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J1, J2, J3 comments, stats and analysis

Hello Everyone,

Hisashiburi as they say in Japan, it’s been a while. I’ve not been very active publicly recently, but that certainly hasn’t been the case behind the scenes where I’ve been busy, beavering away looking at the top 3 tiers of Japanese men’s professional football. I thought it was high time I shared some of what I’ve been up to with you. Just as a quick aside, you’ll probably have noticed that I haven’t been doing much on Twitter in recent weeks and this has been no accident. I’ve met loads of good people and stumbled across lots of great sources of information on there so I’m certainly not about to lay into it, however, after 3 1/2 years of running a Gamba blog I’d become worn down by negativity and a lot of the general sludge which takes up the platform. I’ll no doubt gravitate back at some point, but I’ve been enjoying doing a bit of reading and getting out and about without the need for putting out weekly blog posts (if anyone is unfamiliar with my work, I am a self-confessed obsessive who can’t do things by half). Anyway, I am still officially a Gamba Osaka blog but this post is about the J League as a whole and there won’t be a single mention of what is and what isn’t a handball deserving of a penalty beyond this poor attempt at a joke.

Thanks again for reading, please check out some of my stats here, and I hope you enjoy the fruits of my labour.

J1 Stats and Team-By-Team Comments


Please Note: All numbers to the left of the penalties for and against stats are aggregate numbers, while those to the right are per 90 minutes. Regarding the penalty stats the number to the left is the amount scored or conceded and the number to the right is the total number of spot kicks for or against. For example in the case of Shonan Bellmare, it reads 2 2 0 1 which means they’ve scored 2 out of 2 penalties and the one spot kick that went against them wasn’t converted (I wonder which underperforming team missed that one?).


* Please note: Owing to Urawa Reds participation in the ACL (they may be rivals of Gamba, but big respect to Urawa, well done for winning it!) some teams have played fewer games than others and as these totals are aggregated figures that leaves the sides who’ve played less (Urawa, Hiroshima and Shonan) at a temporary disadvantage.

Now, here are my comments on each J1 team alphabetically…

Albirex Niigata

A bright start with 6 goals in their opening 3 games preceded a run of only 9 in their 11 most recent league outings. Excellent at completing passes and have benefited from spectacular long range strikes courtesy of Ito, Mito and Ota, but outside of that, in many ways they are one of the weakest 3 or 4 teams in the division.

Avispa Fukuoka

According to the numbers, they are the real deal in 2023. They’ve managed to shut down most opponents effectively in spite of a glut of injuries in defence and midfield, now to just get Sato and Tsuruno integrated into the attack more to relieve some of the goalscoring burden on Yamagishi. There’s no reason they can’t finish 6th this year.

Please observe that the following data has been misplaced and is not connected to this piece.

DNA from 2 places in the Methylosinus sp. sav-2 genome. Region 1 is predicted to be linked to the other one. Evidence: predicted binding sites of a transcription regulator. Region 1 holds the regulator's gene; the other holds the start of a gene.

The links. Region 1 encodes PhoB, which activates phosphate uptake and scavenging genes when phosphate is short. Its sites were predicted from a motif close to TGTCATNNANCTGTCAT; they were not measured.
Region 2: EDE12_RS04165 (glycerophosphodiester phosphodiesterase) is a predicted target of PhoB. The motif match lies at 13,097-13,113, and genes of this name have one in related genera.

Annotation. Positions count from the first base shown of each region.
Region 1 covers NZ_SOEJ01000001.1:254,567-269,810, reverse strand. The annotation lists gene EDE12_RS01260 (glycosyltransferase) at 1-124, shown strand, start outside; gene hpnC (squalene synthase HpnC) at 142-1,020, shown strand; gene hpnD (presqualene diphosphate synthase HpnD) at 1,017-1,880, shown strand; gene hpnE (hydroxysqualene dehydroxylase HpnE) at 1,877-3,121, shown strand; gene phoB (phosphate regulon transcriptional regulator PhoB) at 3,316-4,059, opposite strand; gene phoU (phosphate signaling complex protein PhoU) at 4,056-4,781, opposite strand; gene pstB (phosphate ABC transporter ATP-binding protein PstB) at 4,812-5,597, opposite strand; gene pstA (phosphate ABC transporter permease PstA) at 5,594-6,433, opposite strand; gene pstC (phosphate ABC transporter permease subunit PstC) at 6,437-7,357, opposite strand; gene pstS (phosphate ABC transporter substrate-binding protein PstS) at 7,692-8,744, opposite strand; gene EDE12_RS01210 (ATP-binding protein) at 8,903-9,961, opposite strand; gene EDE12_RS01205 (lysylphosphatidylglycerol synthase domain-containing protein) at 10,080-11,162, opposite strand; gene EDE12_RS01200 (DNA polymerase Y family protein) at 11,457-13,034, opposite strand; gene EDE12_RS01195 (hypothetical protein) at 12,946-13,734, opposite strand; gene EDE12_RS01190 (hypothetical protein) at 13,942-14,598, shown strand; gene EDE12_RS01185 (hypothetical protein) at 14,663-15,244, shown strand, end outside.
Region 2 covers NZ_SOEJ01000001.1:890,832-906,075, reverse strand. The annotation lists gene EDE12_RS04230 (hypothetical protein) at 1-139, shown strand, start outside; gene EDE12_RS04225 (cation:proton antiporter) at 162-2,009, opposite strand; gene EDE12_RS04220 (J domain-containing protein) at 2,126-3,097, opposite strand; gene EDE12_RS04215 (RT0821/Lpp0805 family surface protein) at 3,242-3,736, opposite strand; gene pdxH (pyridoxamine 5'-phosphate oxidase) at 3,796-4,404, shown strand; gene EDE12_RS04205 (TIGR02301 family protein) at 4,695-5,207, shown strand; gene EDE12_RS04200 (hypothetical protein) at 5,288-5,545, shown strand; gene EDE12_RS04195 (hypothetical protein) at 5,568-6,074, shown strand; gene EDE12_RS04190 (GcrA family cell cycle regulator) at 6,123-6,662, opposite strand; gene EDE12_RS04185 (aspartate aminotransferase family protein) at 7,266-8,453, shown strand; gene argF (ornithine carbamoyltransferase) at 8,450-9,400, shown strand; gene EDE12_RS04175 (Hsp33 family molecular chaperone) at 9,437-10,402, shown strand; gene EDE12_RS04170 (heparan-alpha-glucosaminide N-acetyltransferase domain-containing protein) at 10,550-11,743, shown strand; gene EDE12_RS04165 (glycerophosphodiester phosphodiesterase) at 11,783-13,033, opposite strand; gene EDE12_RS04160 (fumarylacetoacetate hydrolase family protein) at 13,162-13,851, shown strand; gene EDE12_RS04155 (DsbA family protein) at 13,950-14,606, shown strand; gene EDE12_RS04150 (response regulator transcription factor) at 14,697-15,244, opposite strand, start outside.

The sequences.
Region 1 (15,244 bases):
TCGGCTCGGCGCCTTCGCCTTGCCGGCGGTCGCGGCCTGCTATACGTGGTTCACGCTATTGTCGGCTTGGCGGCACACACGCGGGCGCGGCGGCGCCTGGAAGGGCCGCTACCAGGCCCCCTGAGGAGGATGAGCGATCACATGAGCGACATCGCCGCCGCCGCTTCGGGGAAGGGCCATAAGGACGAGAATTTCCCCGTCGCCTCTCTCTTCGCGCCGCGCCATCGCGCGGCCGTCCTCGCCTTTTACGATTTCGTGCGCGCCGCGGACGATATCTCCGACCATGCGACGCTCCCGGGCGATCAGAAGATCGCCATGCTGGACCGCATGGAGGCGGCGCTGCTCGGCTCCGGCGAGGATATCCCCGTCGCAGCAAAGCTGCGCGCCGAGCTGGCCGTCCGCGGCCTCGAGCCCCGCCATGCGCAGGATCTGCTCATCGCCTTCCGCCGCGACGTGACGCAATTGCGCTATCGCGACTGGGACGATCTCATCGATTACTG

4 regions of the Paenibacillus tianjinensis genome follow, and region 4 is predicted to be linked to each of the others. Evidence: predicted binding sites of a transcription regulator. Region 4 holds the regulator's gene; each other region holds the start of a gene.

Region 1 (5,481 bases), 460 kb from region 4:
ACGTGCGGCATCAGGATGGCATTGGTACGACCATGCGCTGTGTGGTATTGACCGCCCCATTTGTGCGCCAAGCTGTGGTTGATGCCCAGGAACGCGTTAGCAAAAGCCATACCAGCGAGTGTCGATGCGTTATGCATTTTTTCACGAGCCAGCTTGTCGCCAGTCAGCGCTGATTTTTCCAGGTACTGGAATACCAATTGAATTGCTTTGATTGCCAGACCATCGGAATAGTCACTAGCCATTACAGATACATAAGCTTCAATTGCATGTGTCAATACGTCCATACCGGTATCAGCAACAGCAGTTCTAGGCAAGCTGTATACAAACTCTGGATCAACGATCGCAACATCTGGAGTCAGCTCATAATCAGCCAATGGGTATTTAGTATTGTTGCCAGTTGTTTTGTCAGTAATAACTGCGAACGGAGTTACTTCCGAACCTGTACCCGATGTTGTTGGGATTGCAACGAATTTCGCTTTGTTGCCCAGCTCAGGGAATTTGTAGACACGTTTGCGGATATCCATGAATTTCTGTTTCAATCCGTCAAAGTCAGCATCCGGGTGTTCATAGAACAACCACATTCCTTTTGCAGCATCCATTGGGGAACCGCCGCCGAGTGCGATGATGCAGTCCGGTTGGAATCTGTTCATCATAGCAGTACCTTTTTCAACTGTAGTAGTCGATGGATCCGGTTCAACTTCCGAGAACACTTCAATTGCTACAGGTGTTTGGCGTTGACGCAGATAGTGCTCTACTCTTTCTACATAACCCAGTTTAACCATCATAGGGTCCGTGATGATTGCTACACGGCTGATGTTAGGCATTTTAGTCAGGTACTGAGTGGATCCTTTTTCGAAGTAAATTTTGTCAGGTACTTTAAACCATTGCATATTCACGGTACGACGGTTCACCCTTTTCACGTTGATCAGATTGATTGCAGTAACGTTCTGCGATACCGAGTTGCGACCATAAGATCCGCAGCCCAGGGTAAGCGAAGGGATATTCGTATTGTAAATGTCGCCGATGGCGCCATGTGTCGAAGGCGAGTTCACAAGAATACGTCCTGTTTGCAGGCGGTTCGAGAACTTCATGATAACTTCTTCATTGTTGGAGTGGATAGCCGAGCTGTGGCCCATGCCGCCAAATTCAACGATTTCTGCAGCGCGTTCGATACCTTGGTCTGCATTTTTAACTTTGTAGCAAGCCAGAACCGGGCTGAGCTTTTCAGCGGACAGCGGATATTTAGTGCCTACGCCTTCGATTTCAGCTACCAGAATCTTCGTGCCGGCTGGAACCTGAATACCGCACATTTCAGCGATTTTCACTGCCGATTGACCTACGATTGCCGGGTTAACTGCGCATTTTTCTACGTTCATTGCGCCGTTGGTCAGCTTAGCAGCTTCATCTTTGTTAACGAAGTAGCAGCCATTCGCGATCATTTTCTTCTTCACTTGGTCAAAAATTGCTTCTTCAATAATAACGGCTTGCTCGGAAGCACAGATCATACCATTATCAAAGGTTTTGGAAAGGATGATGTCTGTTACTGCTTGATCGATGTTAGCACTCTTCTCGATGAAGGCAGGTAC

Cerezo Osaka

I’m probably not the right messenger for this, but they are doing a lot of things wrong in my opinion, yet they still lie in 6th place, so what the hell do I know? Their stats have been poor all year and have been getting worse in recent weeks, an ageing starting lineup urgently needs some fresh, young talent and after making such a song and dance of getting rid of Lotina a few years ago they’ve essentially slid back into their old conservative habits. With that said, if they can play as badly as they have at times and remain in contention for 2nd, imagine how good they’ll be when things start to click properly.

FC Tokyo

It must be quite infuriating to be an FC Tokyo fan at times. Equally capable of looking like an ACL contender or bottom 3 candidate, the results of their games seem to hinge on which team scores first. One obvious area in need of an upgrade is their overseas contingent who are either, slightly past their peak (Diego and Adailton), constantly injured (Leandro) or not really up to task (Trevisan and Perotti). They should be in the hunt for the ACL, but with only 18th going down this year I think they’ll find themselves in mid-table purgatory for the majority of the campaign.

Gamba Osaka

Well, well, well, how to keep this brief? They are clearly not as bad as results suggest, even the unlikely ally that was Shinji Kagawa said so. However, there’s undoubtedly something very, very wrong in the air in Suita. Blaming referees and demanding the removal of coaches is the easy way out, it’s child’s play. It’s a complex matter and I certainly don’t pretend to have the answers, but a hatchet man or two (Inukai and Kazuki Nagasawa – Genta Miura and one of the Yamamoto’s exiting stage left in exchange?) wouldn’t go amiss.

Hokkaido Consadole Sapporo

One of my favourite J1 teams not called Gamba Osaka, they continue to entertain and frustrate in equal measure. Kaneko has stepped up to the next level and Asano has proven to be an inspired addition (if you remove Yuki Honda from the equation then he’s the biggest surprise to come out of the winter transfer market). There will continue to be ups and downs for sure and I quite fancy centre-back Daihachi Okamura to make the move to a more defensively friendly environment in the next 12-18 months (plus national team involvement for Asano is a real possibility, he’s called Asano and used to play for Sanfrecce after all lol).

Kashima Antlers

Not easy on the eye, but after a rough start they’re back in their regular spot near the top of the standings. Really difficult to break down, but often too easy for top sides to stifle which means they are not true title contenders in my book. A potential summer return for Gaku Shibasaki doesn’t seem like a wise use of resources to me and the J League must surely be plotting to make an example of someone with a 6 game ban in the wake of Suzuki’s recent spate of yankee behaviour following a period of relative calm.

Kashiwa Reysol